Savings access among business owners is positive with 53% having some from of savings product. Fifty three percent of business owners agreed that they would use their personal savings for the business with 39% claiming to have some sort of savings for business purposes. Of those claiming to save for their business, 82%  save at a bank with one in ten saving amongst informal societies. Those who belong to an informal savings group (63%) believe that this form of saving holds advantages for their business such as networking, marketing and business support.

Banking and transactions

Small business owners are less likely to be banked for their business than the total population. Of the 47% of the small business owners who are formally banked, 45% have a transaction product. Transaction products are key to making and accepting payments, safe cash handling and lower banking costs, all of which impact small business cash management. Only 53% of banked business owners actually deposit cash at the bank with the majority of business transactions taking place outside the formal bank networks. Cash flow is managed by the vast majority on a day-to-day cash basis and payment to employees is also mostly cash based.


Only one in five small business owners has an insurance product that could be used for business purposes. Overall penetration is dominated by funeral cover with 73% of those with any insurance having some form of funeral cover. Over a third of business owners claimed that they have no insurance in place for the majority of risks and around a third claimed they would rely on their savings for theft/crime, damage or loss. With the majority (98%) of business owners being paid in cash by customers and half making cash deposits, there are significant cash in transit risks.  It is evident that most small businesses are not protected from their perceived risks, which increases their vulnerability.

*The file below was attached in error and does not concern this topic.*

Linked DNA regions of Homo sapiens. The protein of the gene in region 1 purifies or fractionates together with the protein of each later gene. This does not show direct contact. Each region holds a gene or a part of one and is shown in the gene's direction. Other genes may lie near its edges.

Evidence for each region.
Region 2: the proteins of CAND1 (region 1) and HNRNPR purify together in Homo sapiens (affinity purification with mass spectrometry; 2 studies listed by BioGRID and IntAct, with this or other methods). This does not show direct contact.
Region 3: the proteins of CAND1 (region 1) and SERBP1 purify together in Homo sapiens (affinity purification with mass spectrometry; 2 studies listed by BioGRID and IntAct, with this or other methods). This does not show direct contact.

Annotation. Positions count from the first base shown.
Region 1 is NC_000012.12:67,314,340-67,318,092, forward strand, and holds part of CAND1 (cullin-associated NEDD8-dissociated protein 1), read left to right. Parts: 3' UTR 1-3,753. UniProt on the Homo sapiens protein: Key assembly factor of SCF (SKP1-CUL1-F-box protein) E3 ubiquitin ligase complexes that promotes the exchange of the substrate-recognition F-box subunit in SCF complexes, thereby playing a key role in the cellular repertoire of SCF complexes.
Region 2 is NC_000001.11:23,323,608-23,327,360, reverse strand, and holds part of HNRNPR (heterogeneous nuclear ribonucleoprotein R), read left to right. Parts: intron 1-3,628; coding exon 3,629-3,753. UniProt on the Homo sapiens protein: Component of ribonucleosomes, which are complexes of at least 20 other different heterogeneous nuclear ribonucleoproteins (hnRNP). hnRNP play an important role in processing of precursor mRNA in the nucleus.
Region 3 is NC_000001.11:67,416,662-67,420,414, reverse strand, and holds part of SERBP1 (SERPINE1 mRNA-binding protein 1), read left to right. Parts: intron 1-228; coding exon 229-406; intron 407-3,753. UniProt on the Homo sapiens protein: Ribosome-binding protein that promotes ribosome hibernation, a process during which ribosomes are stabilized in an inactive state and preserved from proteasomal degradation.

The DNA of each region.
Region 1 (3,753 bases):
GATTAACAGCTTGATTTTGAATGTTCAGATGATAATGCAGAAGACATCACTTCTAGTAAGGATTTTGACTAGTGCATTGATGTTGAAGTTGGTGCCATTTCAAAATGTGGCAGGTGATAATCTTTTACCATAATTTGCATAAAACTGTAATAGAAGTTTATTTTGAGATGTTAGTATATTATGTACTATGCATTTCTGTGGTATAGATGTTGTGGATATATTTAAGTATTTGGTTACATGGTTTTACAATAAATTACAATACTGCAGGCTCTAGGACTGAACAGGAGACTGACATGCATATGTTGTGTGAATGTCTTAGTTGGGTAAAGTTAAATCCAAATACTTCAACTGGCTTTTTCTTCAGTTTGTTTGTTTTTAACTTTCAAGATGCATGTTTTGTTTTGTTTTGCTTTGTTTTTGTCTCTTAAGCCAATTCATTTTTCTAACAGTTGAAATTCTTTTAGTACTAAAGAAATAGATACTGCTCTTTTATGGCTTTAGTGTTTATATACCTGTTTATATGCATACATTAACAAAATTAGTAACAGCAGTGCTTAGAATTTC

There is significant opportunity for innovation in the banking sector to meet the needs of the small business owner in terms of accessibility through understanding the purchase decision and leveraging the channels they have access to, such as mobile phones. Another area is basic business banking similar to the Mzansi type account which allows for multiple deposits. Affordability is a key barrier to take up of insurance with over 50% of small business owners saying that they cannot afford insurance. Forty five percent say that insurance is not important for their business, suggesting that business owners don’t really see a need for insurance products. Awareness of support to small business owners is extremely low with 76% of business owners unable to name any organization that gives help and advice to small businesses while 94% have never used any support. The survey did indicate that 11% of business owners who requested help from an organization did not receive any, often due to support criteria from some organizations such as gender and age. Business owners tend to rely on friends and family for business advice (50%), with 11% using external professionals and 30% rely on themselves. Since 55% of business owners belong to some sort of informal organization, this network could be leveraged in driving awareness of available support. Increased awareness and communication about services offered is required together with ensuring that the services offered are provided efficiently.